CPC Plant Profile: Deltoid Spurge
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Plant Profile

Deltoid Spurge (Euphorbia deltoidea ssp. deltoidea)

This shows the mat-forming wiry stems and tiny wedge-shaped leaves of this perennial herb. Photo Credit: Jennifer Possley
Description
  • Global Rank: T1 - Critically Imperiled
  • Legal Status: Federally Endangered
  • Family: Euphorbiaceae
  • State: FL
  • Nature Serve ID: 158347
  • Date Inducted in National Collection: 12/07/2021

Chamaesyce deltoidea ssp. deltoidea is a federally endangered, prostrate, perennial herb with wiry stems and tiny wedge-shaped leaves. It is found only in the extremely rare pine rockland ecosystem of Miami-Dade County, and occurs in mats over exposed limestone (DERM 1993, 1996). These inconspicuous plants have a disproportionately large woody taproot (Burch 1966), indicating their tendency to be long-lived and their ability to recover from fire.

Participating Institutions
Updates
  • 09/11/2020
  • Propagation Research

Pollination ecology studied by Ehrenfeld (1976, 1979

Nature Serve Biotics
  • 05/02/2017

A Florida endemic which currently has a narrow range due to habitat destruction. Succession of pine rockland to tropical hammock due to disrupted fire regimes and invasion of exotic plant species is also a threat to this species. The Florida Natural Areas Inventory contains eighteen occurrence records in its database.

Jennifer Possley
  • 01/01/2010

Historically, habitat destruction was a primary threat that reduced this species range by 98% (USFWS 1999). Continued urbanization, non-native plant invasion and fire suppression continue to threaten this species.

Jennifer Possley
  • 01/01/2010

There are an estimated 10,000 individuals (DERM 1993) at 18 sites; 12 of which are publicly owned.

Jennifer Possley
  • 01/01/2010

Pollination ecology studied by Ehrenfeld (1976, 1979).

Jennifer Possley
  • 01/01/2010

Miami-Dade County's Department of Environmental Resource Management and Natural Areas Management manage the sites where this species occurs. Their management plans include prescribed fire, though these are often too infrequent, due to lack of public support and recent droughts. Hand-removal of hardwood species is often employed as a surrogate to fires.

Jennifer Possley
  • 01/01/2010

Research into seed ecology, propagation and reintroduction methods is needed. Management should include a natural fire regime. Brush, litter, and invasive non-natives should be kept clear of existing plants (USFWS 1999, Fisher 2000).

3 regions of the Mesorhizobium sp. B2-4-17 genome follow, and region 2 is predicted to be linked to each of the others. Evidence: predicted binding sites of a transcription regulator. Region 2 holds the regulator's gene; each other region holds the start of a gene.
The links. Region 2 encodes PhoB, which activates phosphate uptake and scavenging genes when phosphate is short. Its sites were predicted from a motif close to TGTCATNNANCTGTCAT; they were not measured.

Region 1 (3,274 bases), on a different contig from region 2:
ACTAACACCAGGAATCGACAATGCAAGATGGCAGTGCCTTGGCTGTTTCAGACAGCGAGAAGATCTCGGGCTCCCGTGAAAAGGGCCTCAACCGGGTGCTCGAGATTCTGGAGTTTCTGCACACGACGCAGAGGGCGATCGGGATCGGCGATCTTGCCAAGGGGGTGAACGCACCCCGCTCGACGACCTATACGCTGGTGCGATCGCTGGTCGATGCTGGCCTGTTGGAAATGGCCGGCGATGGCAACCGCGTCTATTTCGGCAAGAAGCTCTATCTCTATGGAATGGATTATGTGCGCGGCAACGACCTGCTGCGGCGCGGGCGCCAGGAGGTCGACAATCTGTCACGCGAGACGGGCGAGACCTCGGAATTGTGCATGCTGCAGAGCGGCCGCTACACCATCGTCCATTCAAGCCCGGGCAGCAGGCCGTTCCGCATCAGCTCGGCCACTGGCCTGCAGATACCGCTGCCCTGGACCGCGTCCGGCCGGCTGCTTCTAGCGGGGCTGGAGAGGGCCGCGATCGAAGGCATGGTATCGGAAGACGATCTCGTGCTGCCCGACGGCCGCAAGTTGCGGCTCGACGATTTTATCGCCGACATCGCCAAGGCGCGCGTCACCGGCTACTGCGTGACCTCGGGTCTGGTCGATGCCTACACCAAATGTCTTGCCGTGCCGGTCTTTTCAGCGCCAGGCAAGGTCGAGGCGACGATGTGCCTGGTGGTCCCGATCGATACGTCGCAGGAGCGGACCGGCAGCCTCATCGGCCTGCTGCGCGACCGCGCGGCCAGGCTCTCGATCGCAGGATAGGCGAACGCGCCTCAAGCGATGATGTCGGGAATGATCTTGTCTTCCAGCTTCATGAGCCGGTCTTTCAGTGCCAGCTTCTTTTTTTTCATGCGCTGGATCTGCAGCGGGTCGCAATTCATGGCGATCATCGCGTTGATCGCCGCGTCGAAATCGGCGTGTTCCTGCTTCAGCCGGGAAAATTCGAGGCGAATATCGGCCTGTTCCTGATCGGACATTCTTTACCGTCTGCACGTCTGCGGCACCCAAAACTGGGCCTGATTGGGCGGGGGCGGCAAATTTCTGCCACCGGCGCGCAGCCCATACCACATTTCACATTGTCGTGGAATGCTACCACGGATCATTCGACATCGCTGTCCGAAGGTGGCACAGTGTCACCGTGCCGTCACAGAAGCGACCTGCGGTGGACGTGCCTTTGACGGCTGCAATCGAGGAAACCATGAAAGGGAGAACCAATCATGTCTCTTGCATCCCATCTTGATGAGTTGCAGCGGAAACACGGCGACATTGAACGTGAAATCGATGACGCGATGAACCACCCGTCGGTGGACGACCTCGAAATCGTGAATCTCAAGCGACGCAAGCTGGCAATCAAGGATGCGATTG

Jennifer Possley
  • 01/01/2010

Fairchild Tropical Garden does not have an ex situ collection of this species, and currently does not have funding to create one. If plants are collected in the future, sowing wild-collected seeds is recommended, because the large taproots of these plants greatly reduce the feasibility of transplanting.

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Photos
Nomenclature
Taxon Euphorbia deltoidea ssp. deltoidea
Authority Engelm. ex Chapm.
Family Euphorbiaceae
CPC Number 894
ITIS 845642
USDA
Common Names Deltoid spurge | rockland spurge | wedge sandmat
Associated Scientific Names Euphorbia deltoidea ssp. deltoidea | Chamaesyce deltoidea ssp. deltoidea var. deltoidea | Chamaesyce deltoidea ssp. deltoidea | Euphorbia deltoidea
Distribution Chamaesyce deltoidea ssp. deltoidea is endemic to Miami-Dade County, Florida, where it is only found in pine rocklands from South Miami to Homestead (DERM 1993).
State Rank
State State Rank
Florida S1
Habitat

Chamaesyce deltoidea ssp. deltoidea can be found in pine rocklands (Renus 1979, DERM 1993, USFWS 1999). Pine rocklands once extended continuously along the south Florida limestone ridge for approximately 105 kilometers. The limestone ridge is 3-5 meters in height and consists of porous limestone known as Miami oolite. Limestone weathering creates pockets on the surface allowing plants to take root (USFWS 1985).

Ecological Relationships

Requires high light levels and little to no organic litter accumulation, as well as periodic fires (DERM 1996) Flowers April-November, peaking in July (DERM 1993) Pollinators may include bees, flies, ants, and wasps (Ehrenfeld 1979)

Pollinators
Common Name Name in Text Association Type Source InteractionID

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